Chinese protein export contamination was first identified after the wide recall of many brands of cat and dog food starting in March 2007 (the 2007 pet food recalls), and eventually involved the human food supply. The recalls in North America, Europe and South Africa came in response to reports of kidney failure in pets. Initially the recalls were associated with the consumption of mostly wet pet foods made with wheat gluten from a single Chinese company. In the following weeks, several other companies who received the contaminated wheat gluten also voluntarily recalled dozens of pet food brands. One month after the initial recall, contaminated rice protein from a different source in China was also identified as being associated with kidney failure in pets in the United States, while contaminated corn gluten was associated with kidney failure with pets in South Africa.
China’s Tainted Milk: The Scandal Grows
The toll from China’s tainted-milk scandal continues to grow. Since the news first broke that Chinese dairy producers have been adding the industrial chemical melamine to milk, companies throughout Asia have yanked products from store shelves, and governments in Asia and Africa have banned Chinese imports. In China, more than 50,000 children—most of them babies—have fallen ill and more than 13,000 have been hospitalized. Several Chinese children have died so far.
Until recently, China was a potentially lucrative market for the country’s milk producers. Chinese milk consumption has long been much lower than in other countries, and with ordinary Chinese consumers growing wealthier and more health-conscious, companies had great hopes that demand would soar. Now, though, the industry is in the midst of its worst crisis ever. For more on China’s troubled milk business, read on.
The Chinese government was initially slow to respond. Both government officials and manufacturers went so far as to deny that vegetable protein was even exported from China and refused for weeks to allow foreign food safety investigators to enter the country. Ultimately, the Chinese government acknowledged that contamination had occurred and arrested the managers of two protein manufacturers identified so far and took other measures to improve food safety and product quality.
Sanlu GroupBased in the northern city of Shijiazhuang, the Sanlu Group is China’s biggest producer of powdered milk and is 43% owned by New Zealand’s dairy giant, the Fonterra Co-operative Group. Sanlu is at the epicenter of the scandal, having been the first identified in the Chinese media as selling tainted milk. According to the official Xinhua news agency, Sanlu officials knew about problems with the milk for months before informing the public.
The first and most easily identified contaminant in the vegetable protein is melamine. However, melamine is not considered to be especially dangerous to animals or humans, and so investigators have continued to examine the role of other contaminants found to be present in the proteins, including cyanuric acid. Current research has focused on the combination of melamine and cyanuric acid in causing renal failure. Reports that cyanuric acid may be an independently and potentially widely-used adulterant in China have heightened concerns for both pet and human health.
China Mengniu DairyThe Hong Kong-traded shares of Mengniu, the Inner Mongolia-based dairy company that is one of China’s largest producers of milk, were suspended on Sept. 17 after the Chinese government announced it was one of some two dozen implicated in the widening scandal. When Mengniu shares started trading again on Sept. 23, the stock collapsed 60%.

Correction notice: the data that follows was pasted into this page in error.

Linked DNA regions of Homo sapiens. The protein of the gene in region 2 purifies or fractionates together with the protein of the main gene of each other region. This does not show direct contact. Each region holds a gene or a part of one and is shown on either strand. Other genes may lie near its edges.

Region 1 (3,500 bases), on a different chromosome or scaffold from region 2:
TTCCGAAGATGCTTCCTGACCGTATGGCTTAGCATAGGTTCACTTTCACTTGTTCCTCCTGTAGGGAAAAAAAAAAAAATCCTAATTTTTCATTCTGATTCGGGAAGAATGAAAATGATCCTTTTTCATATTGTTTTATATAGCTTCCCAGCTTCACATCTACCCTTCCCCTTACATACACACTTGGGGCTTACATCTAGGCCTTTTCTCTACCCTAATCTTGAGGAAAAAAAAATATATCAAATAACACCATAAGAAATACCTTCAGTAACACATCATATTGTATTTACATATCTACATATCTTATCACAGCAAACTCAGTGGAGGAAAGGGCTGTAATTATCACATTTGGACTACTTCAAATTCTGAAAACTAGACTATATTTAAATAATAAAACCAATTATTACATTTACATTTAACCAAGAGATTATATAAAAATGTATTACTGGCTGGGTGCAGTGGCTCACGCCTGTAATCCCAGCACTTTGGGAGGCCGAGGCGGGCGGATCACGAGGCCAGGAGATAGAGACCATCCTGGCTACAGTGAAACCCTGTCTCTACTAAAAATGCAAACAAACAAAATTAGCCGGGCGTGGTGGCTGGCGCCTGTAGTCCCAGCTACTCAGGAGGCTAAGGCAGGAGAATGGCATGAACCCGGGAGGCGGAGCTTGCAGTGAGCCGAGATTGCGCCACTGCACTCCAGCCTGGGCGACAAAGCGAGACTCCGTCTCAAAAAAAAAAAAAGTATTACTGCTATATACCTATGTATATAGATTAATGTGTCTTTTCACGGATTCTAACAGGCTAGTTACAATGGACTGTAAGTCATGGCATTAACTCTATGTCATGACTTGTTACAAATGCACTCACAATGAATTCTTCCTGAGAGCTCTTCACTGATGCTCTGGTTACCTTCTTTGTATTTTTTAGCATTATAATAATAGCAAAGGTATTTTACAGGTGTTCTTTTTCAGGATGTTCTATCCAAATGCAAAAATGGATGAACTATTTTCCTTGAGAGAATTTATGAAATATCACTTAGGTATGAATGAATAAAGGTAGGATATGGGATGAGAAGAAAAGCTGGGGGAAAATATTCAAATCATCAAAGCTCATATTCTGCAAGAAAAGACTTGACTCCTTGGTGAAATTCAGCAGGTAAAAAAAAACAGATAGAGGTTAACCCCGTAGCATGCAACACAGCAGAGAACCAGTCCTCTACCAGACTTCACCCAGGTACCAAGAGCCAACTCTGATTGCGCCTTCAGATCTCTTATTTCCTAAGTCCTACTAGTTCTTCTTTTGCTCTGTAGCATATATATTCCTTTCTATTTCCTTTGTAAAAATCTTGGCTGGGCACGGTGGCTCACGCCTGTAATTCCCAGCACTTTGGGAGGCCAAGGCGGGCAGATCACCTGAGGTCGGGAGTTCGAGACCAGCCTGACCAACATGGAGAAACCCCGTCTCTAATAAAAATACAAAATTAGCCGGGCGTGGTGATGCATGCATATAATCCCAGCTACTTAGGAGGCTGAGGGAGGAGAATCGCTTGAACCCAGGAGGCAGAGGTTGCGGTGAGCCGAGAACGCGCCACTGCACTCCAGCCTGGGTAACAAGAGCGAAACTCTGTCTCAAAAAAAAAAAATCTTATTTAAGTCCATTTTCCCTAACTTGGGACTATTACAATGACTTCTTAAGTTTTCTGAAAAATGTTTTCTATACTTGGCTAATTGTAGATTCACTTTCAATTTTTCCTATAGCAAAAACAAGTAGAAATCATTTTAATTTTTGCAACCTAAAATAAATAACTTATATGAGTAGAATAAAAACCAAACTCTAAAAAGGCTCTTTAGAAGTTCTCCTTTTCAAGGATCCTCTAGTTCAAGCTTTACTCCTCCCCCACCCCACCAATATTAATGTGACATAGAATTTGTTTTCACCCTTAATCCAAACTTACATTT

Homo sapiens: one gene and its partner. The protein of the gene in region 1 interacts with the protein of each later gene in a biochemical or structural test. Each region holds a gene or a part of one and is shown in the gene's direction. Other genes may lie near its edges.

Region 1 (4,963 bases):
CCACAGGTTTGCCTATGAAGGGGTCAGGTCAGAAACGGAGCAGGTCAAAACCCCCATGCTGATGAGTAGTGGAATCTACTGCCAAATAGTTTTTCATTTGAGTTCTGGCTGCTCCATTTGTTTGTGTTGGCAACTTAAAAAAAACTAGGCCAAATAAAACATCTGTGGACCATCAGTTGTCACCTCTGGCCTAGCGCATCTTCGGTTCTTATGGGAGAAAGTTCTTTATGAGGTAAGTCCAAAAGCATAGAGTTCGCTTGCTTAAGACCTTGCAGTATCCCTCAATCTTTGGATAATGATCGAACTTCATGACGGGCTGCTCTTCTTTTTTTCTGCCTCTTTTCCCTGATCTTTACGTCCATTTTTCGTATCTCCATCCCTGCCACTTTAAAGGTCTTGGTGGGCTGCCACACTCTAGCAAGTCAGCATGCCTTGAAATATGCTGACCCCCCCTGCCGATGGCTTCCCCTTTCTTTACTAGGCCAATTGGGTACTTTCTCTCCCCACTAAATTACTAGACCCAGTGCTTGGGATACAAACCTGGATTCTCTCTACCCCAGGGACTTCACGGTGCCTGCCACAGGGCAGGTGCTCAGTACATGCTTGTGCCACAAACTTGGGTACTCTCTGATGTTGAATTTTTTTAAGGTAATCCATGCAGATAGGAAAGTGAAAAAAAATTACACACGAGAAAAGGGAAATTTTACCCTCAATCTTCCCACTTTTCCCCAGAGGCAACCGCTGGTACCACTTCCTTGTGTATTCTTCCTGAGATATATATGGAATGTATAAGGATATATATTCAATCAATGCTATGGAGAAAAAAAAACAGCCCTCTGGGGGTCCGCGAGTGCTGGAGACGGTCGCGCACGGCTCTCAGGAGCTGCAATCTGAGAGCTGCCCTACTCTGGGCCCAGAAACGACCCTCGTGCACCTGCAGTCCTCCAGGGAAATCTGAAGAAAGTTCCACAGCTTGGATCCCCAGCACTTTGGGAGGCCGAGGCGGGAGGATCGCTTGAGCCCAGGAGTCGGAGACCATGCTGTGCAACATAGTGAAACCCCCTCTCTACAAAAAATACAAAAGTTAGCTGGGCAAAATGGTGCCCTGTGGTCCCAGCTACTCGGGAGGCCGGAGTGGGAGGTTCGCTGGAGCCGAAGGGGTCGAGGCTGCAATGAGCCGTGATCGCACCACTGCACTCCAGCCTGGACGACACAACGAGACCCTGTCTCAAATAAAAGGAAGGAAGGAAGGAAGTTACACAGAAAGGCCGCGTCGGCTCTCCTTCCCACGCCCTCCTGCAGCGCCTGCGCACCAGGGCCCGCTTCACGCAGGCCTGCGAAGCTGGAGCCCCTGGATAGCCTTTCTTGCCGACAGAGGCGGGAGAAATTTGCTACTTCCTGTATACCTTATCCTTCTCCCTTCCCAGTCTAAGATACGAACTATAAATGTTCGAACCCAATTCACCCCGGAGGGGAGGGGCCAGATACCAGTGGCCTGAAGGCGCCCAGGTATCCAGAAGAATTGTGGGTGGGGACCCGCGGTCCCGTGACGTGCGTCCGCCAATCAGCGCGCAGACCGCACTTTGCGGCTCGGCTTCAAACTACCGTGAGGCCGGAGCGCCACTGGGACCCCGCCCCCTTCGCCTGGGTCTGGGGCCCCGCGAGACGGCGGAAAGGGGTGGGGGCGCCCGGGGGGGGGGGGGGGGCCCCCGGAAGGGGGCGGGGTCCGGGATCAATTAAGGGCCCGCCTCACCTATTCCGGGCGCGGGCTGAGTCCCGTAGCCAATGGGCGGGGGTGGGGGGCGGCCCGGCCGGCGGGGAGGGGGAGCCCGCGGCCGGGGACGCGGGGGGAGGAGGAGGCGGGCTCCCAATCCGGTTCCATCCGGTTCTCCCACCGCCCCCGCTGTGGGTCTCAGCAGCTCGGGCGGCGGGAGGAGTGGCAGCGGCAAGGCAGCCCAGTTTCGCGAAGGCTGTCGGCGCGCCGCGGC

Both the wheat gluten and rice protein concentrate were found to actually be wheat flour, which contains wheat gluten as a component and is less expensive than separated gluten. Melamine and cyanuric acid were most likely added to fraudulently increase the apparent protein content of the flour to allow them to pass as concentrated vegetable proteins.
A month ago, Yili was riding high as the official dairy products sponsor for the Beijing Olympics. Now Yili is caught in the midst of the widening milk scandal. Like rival Mengiu and Sanlu, Yili pulled milk products from Chinese store shelves on Sept. 17. The company’s stock has been sinking ever since, down 25% in a week. That’s brought the Shanghai-listed shares year-to-date fall to 62% so far.
Inner Mongolia Yili Industrial Group
Inner Mongolia Yili Industrial Group
Reports of widespread adulteration of Chinese animal feed with melamine have raised the issue of melamine contamination in the human food supply both in China and abroad. On 27 April US FDA subjected all vegetable proteins imported from China, intended for human or animal consumption, to detention without physical examination, including: Wheat Gluten, Rice Gluten, Rice Protein, Rice Protein Concentrate, Corn Gluten, Corn Gluten Meal, Corn By-Products, Soy Protein, Soy Gluten, Proteins (includes amino acids and protein hydrosylates), and Mung Bean Protein. In a teleconference with reporters on 1 May, officials from the FDA and U.S. Department of Agriculture said that between 2.5 and 3 million people in the United States had consumed chickens that had consumed feed containing contaminated vegetable protein from China. Reports that melamine has been added as a binder in animal feed manufactured in North America also raise the possibility that harmful melamine contamination might not be limited to China.
Tian Yaowen, a 15-month-old from central Henan province with kidney stones, is a patient at a hospital in Wuhan. Thousands of Chinese babies have developed kidney stones after consuming melamine-tainted milk. Children in Hong Kong and Macao are also suspected of having milk-related kidney problems.
There has been widespread public outrage and calls for government regulation of pet foods, which had previously been self-regulated by pet food manufacturers. The United States Senate held an oversight hearing on the matter by 12 April. The economic impact on the pet food market has been extensive, with Menu Foods losing roughly $30 million alone from the recall.
The central government is determined to quell outrage among ordinary Chinese and demonstrate it is responding to the crisis. Premier Wen Jiabao has issued an apology and visited a sick child in the hospital. Speaking in New York on Sept. 23, Wen also promised strong action to inspect factories and protect consumers. Several top officials, including the chairwoman of Sanlu and the mayor of Shijiazhuang, the city where the company is based, have already lost their jobs.